Electronic readers may have provided a rare bright spot for book publishers and even the newspaper industry, but for magazines it is not so black and white.

“[They are] really optimised for books, and it works well for newspapers,” says Steve Haber, president of Sony’s digital reading division. “When you get into Vogue, People, so many magazines, the picture is worth a thousand words. It’s not the perfect experience yet because [they do not] have colour.”

Magazines typically rely to a far greater degree on the expressive power of colour, with E-Ink, the technology used by Amazon’s Kindle, Sony’s Reader and most of the others on the market, at the moment only offering black and white.

Colour might come next year, hardware executives say, perhaps as soon as Apple’s Tablet, which could be announced as early as next month and released sometime next year.

Meanwhile, magazine executives are excited about what they can do on regular PCs and smartphones, and are in talks with large technology groups to realise their potential.

Since last month, a free Kindle application available to home computer users has let buyers of Amazon e-Books read in colour. Magazines will follow once publishers come to terms with Amazon on pricing.

Hewlett-Packard, meanwhile, has been experimenting with optimising electronic versions of high-profile magazines for its TouchSmart device.

The touch-sensitive flat panels are typically aimed at kitchens or living rooms, where consumers might play music or show off pictures or videos rather than try to write an essay, letter or e-mail. HP cooked up an interactive map with Time magazine that accompanied the magazine’s list of the 100 most influential people.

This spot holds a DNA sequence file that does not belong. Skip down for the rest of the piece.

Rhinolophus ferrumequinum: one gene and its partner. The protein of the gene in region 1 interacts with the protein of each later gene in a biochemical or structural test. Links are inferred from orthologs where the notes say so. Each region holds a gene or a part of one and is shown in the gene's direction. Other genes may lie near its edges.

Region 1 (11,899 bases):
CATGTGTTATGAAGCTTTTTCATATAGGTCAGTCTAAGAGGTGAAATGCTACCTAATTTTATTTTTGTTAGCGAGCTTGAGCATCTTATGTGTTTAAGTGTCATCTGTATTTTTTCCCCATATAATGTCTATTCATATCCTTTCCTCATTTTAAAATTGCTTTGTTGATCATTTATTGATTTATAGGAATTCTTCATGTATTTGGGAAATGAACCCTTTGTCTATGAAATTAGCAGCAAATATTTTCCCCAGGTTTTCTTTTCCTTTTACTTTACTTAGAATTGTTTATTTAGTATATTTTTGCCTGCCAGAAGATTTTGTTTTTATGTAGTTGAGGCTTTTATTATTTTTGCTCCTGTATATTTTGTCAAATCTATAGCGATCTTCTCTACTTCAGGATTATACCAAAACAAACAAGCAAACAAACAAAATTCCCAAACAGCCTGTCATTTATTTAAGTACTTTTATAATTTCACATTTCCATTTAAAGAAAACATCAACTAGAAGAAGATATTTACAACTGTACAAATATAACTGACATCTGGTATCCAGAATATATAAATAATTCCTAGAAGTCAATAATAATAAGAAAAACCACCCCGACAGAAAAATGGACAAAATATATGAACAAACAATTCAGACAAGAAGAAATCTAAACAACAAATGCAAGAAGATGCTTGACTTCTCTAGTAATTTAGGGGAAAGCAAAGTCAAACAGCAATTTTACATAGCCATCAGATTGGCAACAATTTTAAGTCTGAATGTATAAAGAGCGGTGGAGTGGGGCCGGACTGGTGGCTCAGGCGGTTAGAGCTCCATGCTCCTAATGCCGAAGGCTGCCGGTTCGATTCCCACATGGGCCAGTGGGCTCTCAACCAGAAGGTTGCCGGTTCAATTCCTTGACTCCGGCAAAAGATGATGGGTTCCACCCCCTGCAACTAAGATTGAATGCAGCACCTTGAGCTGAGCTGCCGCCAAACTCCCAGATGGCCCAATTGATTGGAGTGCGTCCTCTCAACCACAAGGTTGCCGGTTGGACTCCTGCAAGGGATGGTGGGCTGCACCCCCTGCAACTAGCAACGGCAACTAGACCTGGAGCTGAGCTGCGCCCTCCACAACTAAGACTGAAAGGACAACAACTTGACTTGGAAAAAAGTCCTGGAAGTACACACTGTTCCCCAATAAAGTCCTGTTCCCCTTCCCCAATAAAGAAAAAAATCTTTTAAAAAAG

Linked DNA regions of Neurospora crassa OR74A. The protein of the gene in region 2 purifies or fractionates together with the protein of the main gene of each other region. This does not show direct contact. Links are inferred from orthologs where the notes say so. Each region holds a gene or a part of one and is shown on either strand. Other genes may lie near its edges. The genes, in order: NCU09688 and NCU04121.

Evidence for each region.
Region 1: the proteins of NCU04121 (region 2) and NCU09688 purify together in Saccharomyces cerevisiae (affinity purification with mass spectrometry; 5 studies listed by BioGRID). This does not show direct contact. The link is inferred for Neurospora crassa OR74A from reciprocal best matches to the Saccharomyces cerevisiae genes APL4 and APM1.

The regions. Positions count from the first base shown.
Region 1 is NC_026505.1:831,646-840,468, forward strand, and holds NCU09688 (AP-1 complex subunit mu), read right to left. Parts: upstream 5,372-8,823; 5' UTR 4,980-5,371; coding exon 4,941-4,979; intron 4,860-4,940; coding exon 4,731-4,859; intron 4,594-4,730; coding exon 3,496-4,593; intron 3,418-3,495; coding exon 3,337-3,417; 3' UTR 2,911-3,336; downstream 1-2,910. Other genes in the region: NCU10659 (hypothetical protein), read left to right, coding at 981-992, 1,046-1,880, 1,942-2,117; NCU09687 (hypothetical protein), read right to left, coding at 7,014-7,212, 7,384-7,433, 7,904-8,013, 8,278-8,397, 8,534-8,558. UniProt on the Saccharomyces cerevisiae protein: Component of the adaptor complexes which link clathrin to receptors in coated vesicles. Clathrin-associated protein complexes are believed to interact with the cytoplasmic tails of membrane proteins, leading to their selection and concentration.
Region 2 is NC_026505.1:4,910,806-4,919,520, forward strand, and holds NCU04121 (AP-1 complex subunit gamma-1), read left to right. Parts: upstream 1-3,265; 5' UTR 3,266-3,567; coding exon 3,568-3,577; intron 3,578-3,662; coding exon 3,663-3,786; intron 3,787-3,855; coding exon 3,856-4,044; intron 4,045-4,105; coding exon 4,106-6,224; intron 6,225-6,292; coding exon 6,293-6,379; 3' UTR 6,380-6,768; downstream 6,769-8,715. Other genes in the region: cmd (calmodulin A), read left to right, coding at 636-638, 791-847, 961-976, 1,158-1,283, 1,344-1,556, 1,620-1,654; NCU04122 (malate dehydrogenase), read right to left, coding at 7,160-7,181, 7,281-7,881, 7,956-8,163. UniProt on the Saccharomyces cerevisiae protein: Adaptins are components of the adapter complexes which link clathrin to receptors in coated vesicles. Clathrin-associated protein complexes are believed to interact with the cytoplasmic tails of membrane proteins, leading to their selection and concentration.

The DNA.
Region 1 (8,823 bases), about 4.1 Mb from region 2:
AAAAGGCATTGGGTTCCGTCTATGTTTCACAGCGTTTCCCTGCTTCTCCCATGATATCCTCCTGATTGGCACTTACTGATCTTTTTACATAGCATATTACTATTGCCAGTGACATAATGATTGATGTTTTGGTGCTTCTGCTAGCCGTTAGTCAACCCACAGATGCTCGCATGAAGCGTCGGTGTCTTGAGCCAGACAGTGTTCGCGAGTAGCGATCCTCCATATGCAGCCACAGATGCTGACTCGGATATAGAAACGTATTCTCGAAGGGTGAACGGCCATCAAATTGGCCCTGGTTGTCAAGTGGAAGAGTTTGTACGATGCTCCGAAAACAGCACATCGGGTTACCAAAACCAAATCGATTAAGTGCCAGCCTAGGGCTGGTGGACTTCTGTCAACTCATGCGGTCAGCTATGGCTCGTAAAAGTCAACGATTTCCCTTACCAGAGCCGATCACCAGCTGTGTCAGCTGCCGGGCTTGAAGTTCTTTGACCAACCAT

US News did something similar with its bestselling annual issue on colleges, allowing readers to filter the list by criteria or zoom in for photos and video.

“We are in discussions with most publications on how to use the same method of communications,” says Satjiv Chahil, senior vice-president of HP’s personal computing division.

A key partner is Adobe, best known for its Acrobat reader for displaying documents and for Flash animation. It plans to put digitised magazines on a newer Adobe format, called AIR, that runs on many types of machines – including HP computers and Apple Macs, but not the iPhone.

Condé Nast said last month it was also working with Adobe to put out an AIR version of Wired, the technology magazine. It is also selling a $2.99 version of GQ for the iPhone, complete with colour videos, that will count with advertisers as paid circulation. Other titles are expected to follow in both cases.

Even more radical, if thus far less celebrated, is HP’s plan to print magazines on demand. Initially, the company’s MagCloud service was aimed at generating added colour printing revenue, at 20 cents a page, by allowing vanity publishers an economical way to sell just a few copies of their pet magazine projects.

But established magazines are starting to see the potential as well. Life magazine, for example, offered reprints of its special Woodstock issue. The Atlantic, a well-regarded US political and cultural magazine, offered a retrospective on “brave thinkers” from its archive of 151 years.

“Traditional publishers have huge advantages. They have archives, experience, design, markets, audiences, and brand,” explains Andrew Bolwell, HP’s director of new business initiatives. “This allows them to slice and dice their content.”

The goldmine will come, HP says, with personalisation: if Sports Illustrated offers a magazine, based on existing content, just for fans of a single team, an iPhone app could include a button to get a printed version in the mail.

“We’re talking about that with mainstream content companies,” Mr Bolwell says. “It could be any topic, no matter how thin the interest. You don’t reach an audience of millions – but that’s not the point.”

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